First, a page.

The moment I knew I had to… step back to move forward

It may seem counterintuitive, but Rayne Moses says stepping away from Nebula, the Cape Town-based youth skateboarding programme he founded, was one of the best examples he could’ve set for his son and his students.

Now living and teaching English in Hanoi, Vietnam, Moses uses what he’s learned to run skateboarding sessions for children born into poverty at the Blue Dragon Foundation and creates his own music with alternative hip-hop band Rebel Monk. He embodies the Nebula ethos of living your dream, but it wasn’t a decision made lightly…

Rayne Moses lives the Nebula ethos by pursuing his dreams making music and teaching skateboarding in Hanoi, Vietnam.

Moses first came across the term ‘social entrepreneurship’ while studying at Cape Town’s Tertiary School in Business Administration (TSiBA) in 2012. It was this that first inspired him to mentor and teach kids how to skate, alongside his teenage dream of building his very own skatepark.

“I quickly learned that building a skatepark wasn’t feasible with my given time frame for executing a project at TSiBA,” he explains. “This led me to find a group of kids from Gugulethu who I could teach how to skate while also providing maths tutoring and building a clothing brand that would grow to support our after-school programme.”

Over the years Nebula evolved to include creative, life skills and entrepreneurial workshops, but Moses says it wasn’t until year three that he understood the true value of his involvement.

“I realised our real work is being positive role models and offering support to kids who need it. It’s not something you can put a price on and it’s difficult to measure, but it’s my work,” he says.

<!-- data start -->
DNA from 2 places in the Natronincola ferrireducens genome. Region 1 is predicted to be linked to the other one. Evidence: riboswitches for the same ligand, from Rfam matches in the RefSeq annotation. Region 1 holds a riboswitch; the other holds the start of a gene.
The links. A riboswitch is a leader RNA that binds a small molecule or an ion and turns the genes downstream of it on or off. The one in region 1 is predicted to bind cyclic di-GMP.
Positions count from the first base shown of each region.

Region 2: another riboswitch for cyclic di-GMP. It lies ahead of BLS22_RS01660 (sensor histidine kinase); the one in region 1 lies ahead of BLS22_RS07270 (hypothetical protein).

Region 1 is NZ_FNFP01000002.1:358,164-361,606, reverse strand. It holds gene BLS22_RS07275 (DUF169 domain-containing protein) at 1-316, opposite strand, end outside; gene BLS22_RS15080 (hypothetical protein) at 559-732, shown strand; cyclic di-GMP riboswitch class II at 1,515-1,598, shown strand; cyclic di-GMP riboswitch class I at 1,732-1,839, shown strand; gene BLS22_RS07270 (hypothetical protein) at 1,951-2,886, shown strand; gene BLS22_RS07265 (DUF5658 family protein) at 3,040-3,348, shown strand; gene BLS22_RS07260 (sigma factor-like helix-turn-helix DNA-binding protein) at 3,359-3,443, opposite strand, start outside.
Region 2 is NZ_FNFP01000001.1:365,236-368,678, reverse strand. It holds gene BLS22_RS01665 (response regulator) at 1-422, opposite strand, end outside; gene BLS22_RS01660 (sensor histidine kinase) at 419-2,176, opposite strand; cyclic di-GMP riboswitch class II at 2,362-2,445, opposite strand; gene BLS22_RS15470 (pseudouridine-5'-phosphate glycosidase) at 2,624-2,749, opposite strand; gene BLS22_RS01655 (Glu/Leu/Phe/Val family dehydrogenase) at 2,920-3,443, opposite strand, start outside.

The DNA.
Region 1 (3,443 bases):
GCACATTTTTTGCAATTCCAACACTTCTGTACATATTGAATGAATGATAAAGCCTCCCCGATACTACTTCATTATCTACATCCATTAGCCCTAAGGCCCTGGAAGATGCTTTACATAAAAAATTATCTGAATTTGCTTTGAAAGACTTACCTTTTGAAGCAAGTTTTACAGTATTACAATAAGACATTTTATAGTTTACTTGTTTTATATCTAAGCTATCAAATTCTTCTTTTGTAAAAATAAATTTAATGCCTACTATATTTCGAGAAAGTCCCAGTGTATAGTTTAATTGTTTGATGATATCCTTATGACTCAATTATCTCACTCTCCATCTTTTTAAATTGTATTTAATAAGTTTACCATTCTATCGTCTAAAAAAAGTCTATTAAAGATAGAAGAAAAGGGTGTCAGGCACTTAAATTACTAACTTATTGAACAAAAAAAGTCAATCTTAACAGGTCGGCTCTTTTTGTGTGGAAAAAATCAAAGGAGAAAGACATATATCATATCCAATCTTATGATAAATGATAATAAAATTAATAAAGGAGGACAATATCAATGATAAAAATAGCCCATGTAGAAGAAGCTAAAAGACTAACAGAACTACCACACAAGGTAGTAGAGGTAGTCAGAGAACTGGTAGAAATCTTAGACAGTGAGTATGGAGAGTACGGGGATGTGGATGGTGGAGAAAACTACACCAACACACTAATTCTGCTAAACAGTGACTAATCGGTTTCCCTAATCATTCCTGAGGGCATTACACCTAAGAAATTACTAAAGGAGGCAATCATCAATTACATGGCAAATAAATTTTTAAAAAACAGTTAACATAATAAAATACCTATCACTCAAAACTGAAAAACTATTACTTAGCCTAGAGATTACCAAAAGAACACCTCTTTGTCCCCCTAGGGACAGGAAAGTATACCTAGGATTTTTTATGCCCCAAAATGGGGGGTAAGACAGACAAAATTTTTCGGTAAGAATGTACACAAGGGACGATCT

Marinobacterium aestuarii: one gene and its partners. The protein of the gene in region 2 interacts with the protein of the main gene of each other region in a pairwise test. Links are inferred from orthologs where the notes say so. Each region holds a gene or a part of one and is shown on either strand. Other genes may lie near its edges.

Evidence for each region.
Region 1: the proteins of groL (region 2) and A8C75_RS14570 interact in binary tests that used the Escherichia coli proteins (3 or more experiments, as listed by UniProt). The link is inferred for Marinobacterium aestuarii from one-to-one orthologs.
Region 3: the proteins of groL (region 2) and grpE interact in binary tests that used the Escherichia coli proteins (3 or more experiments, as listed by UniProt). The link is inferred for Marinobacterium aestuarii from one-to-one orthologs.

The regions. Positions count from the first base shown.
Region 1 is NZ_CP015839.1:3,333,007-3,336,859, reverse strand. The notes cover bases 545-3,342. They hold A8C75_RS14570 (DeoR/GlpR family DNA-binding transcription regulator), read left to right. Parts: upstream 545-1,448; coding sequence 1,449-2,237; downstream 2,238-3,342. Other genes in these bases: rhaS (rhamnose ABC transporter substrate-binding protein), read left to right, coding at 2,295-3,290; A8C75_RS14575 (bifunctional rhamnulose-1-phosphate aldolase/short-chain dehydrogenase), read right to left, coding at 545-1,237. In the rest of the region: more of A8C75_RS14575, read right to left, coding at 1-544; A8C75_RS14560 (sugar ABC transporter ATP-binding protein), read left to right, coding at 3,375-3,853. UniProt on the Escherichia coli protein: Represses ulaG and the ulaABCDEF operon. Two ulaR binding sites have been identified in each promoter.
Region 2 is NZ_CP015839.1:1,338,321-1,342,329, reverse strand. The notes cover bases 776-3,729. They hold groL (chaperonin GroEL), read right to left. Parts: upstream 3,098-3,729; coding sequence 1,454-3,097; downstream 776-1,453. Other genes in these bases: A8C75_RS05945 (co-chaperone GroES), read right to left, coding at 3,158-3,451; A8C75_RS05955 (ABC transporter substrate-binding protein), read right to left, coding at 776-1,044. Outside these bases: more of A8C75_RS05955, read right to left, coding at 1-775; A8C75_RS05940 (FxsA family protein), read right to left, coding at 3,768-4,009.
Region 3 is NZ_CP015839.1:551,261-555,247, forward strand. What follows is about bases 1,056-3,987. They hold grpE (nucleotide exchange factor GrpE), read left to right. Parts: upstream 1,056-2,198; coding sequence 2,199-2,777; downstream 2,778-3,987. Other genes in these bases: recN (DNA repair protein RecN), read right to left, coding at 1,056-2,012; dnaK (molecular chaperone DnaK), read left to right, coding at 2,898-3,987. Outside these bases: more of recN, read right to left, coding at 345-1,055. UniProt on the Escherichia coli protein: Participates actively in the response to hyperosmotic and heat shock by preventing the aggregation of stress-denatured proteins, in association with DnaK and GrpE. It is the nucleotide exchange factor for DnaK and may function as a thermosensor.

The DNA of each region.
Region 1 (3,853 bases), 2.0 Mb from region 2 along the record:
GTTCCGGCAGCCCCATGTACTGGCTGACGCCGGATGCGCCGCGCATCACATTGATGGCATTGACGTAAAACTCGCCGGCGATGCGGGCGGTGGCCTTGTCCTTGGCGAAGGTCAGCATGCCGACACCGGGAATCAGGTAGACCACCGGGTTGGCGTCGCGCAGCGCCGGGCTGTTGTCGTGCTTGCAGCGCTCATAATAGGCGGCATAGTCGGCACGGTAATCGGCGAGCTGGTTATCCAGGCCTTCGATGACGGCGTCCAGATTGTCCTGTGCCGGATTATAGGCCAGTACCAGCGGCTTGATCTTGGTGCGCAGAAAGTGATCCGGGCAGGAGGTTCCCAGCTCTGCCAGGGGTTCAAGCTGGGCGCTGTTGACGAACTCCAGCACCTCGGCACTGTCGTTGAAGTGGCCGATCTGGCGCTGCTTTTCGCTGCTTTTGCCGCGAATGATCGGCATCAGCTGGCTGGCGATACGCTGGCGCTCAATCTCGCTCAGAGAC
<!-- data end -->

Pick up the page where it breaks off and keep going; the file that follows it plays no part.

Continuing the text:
So, when he found himself increasingly bogged down in administration and struggling to support his young family, he decided he needed to take a step back and adapt to continue to lead by example.

“It really took a lot to achieve what we did with Nebula in Cape Town, but at some point I needed to make a change. Once you are clear on your purpose and remain focused, it makes everything else easier,” he says.

Moses now runs biweekly skateboarding sessions for the Blue Dragon Children’s Foundation in Hanoi, Vietnam who help children born into poverty. The Foundation offers children and families in crisis the chance to turn their lives around by providing practical solutions to daily problems. While he hasn’t ruled out a return to Nebula in Cape Town in the future, for now, working in partnership with Blue Dragon under the auspices of Nebula Vietnam enables Moses to use what he’s learned to help children in need in a way that works best for him and his family.

Kids from the Blue Dragon Children’s Foundation learn skateboarding and life skills.

“Each session involves a check-in and check-out, free skating and one-on-one trick tips,” Moses says. “During our check-outs we reflect on the session and discuss learnings that can be applied to our personal lives.

“After teaching here almost two years I can see which kids are really developing the passion for skateboarding. I am very clear on what I want to see now – at least one kid who is still skateboarding 10 years from now and approaches life with a Nebula Skate of Mind.”

Moses’ final words for others facing a similar challenge? “The only pressure we have is the pressure we put on ourselves.”

“Keep it simple, clear and within your capacity,” he says. “Have a clear vision, a well thought-out strategy and then go for it!”